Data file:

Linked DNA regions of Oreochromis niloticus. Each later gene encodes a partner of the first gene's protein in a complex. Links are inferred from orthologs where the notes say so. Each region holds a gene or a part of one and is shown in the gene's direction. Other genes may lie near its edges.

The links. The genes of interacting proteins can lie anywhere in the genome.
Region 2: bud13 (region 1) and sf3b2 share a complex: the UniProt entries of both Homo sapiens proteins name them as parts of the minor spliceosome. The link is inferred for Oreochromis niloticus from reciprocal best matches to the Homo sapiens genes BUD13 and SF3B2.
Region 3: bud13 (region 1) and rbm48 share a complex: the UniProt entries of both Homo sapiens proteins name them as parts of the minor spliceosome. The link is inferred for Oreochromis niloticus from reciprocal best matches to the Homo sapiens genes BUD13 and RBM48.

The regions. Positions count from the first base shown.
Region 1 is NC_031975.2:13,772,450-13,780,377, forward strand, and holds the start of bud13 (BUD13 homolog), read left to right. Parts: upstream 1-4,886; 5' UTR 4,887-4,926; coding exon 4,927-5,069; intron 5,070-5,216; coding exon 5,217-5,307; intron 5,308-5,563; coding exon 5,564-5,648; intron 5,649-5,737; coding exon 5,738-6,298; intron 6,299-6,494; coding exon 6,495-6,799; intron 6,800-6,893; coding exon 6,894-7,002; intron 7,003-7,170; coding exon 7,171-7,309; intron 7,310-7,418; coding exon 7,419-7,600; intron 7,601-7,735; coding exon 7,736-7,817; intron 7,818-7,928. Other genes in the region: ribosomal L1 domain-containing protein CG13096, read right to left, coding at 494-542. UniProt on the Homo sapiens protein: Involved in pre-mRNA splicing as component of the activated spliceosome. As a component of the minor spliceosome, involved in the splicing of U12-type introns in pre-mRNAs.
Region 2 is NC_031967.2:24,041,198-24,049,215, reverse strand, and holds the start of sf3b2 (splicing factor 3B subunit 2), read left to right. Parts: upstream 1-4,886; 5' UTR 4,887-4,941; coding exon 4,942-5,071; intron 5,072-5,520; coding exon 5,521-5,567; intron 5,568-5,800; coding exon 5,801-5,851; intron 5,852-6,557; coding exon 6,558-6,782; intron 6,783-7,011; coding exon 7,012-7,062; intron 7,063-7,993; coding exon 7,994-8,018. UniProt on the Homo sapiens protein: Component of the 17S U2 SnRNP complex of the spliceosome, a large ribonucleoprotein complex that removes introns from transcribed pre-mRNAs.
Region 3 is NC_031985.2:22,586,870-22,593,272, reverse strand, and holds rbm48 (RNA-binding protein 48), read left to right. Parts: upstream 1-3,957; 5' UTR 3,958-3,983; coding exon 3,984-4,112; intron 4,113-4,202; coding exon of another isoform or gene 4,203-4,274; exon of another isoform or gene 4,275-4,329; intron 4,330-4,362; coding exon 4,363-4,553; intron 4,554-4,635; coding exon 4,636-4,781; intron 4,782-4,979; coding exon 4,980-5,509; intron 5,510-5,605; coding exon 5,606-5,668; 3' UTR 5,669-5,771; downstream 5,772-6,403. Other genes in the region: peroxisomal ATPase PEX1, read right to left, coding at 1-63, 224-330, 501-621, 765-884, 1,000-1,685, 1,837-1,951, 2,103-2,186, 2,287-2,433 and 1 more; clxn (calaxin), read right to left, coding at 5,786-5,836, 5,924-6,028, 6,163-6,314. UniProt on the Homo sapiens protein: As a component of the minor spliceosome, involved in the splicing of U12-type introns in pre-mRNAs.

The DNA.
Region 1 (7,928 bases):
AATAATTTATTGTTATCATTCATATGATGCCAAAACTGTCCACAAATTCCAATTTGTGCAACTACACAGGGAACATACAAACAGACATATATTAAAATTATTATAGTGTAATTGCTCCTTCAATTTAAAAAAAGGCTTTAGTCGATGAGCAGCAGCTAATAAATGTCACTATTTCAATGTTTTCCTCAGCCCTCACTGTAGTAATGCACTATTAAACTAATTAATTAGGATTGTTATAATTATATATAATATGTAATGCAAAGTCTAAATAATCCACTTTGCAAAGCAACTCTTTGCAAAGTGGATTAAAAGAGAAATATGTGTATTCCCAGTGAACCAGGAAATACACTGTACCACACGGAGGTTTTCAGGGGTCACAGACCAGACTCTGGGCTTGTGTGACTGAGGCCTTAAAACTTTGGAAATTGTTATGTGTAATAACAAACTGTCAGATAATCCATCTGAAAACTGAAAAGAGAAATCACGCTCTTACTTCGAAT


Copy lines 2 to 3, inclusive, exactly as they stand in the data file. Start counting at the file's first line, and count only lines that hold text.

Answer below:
The links. The genes of interacting proteins can lie anywhere in the genome.
Region 2: bud13 (region 1) and sf3b2 share a complex: the UniProt entries of both Homo sapiens proteins name them as parts of the minor spliceosome. The link is inferred for Oreochromis niloticus from reciprocal best matches to the Homo sapiens genes BUD13 and SF3B2.